Most people are familiar with a first aid kit, but are you prepared should you suffer a dental emergency?
Basics of a Dental Emergency Kit
Preparing a dental emergency kit is similar to building a first aid kit, but the focus is obviously on dental injuries rather than cuts, grazes and burns. The purpose of such a kit is to provide rapid treatment for dental injuries as a stop-gap before seeing a dentist. First aid is not designed to replace visiting a dentist—then again, if you’re hiding out in a bunker and the world has ended, there isn’t likely to be a local dentist to help you out anyway!
What should my kit contain?
A dental emergency kit needs to cover the bases in terms of possible dental injuries. Suggested content includes:
- Storage container to hold teeth that have been dislodged
- Sterile gloves
- A dental mirror
- Clove gel
- Cotton buds
- Dental spatula
- Filling instruments
- Dental cement
- Syringe and sterile needle
A dental first aid kit is not intended to replace seeing a dentist, but it enables problems to be treated immediately. This will improve the chances of successful treatment and ensure something as simple as toothache isn’t your downfall in times of need. An emergency dental kit could prove highly beneficial in the following situations:
- Dislodged tooth
- Lost or loose fillings
- Severe toothache
- Loose crowns
First aid advice
Unfortunately, there is no getting around the fact that accidents happen and often it is impossible to prevent injuries. So it’s important to know how to deal with dental emergencies when they arise, especially if your local dentist (or any dentist) is no longer accessible.
If your tooth is dislodged, it may actually be possible to salvage it. You can try and re-implant it yourself by gently guiding it into the socket or you can store it in a container covered with saliva, or milk, to keep it moist. If you don’t have a container available (there should be one in your dental first aid kit), hold the tooth between your cheek and gum until you see a dentist if you can find one (this is not recommended for children, as they may swallow the tooth). When you touch the tooth, avoid touching the root.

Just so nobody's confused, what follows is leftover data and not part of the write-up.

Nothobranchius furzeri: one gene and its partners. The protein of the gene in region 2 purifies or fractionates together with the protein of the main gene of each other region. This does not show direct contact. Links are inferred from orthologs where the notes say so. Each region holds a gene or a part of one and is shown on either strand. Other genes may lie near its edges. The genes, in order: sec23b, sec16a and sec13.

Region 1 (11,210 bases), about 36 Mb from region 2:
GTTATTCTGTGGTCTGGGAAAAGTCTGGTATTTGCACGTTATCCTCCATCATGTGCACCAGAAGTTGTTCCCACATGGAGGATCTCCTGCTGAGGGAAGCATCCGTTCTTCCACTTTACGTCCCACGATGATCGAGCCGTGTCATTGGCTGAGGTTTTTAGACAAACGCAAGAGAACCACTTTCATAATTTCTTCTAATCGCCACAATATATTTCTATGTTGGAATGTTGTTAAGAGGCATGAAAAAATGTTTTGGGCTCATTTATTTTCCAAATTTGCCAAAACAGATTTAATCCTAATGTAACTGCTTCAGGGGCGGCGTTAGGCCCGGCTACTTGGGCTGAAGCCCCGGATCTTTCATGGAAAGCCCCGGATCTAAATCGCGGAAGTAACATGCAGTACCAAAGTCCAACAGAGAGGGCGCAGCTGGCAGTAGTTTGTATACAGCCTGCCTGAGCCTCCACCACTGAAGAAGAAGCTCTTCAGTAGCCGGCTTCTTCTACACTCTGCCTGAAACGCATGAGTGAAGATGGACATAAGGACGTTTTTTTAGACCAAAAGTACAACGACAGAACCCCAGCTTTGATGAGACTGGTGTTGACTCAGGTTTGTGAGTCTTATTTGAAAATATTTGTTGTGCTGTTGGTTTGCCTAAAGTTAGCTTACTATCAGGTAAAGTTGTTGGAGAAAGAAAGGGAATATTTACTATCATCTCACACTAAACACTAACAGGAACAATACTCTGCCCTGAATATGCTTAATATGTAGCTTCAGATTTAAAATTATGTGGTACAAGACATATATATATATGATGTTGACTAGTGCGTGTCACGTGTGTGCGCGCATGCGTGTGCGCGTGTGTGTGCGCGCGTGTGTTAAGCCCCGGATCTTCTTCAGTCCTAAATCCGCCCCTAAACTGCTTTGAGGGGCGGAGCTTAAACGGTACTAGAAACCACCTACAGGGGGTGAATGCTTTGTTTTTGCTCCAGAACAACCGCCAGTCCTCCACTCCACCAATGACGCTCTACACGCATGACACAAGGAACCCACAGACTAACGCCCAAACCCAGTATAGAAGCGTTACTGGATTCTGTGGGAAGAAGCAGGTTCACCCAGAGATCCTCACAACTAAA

If the tooth is broken or if a fragment has broken off, do not try to re-implant it, as the fragment may damage the socket. Instead, store the pieces as you would a dislodged tooth and see a dentist as quickly as possible, where applicable.
If you experience sudden toothache, clove gel can help to ease pain. This may a sign of an underlying problem, though, even if the pain starts to subside.
A kit for dental emergencies can only get you so far. You will need to improve your knowledge base if you want to survive without a dentist.
When you buy a dental emergency kit make sure that you are familiar with the contents and how to use them, so that you don’t have to waste time talking to others, seeking advice or reading instructions in the event of an emergency.
Richard Keane is from https://www.dentalimplant.co.uk and he’s already got his dental emergency kit ready at home.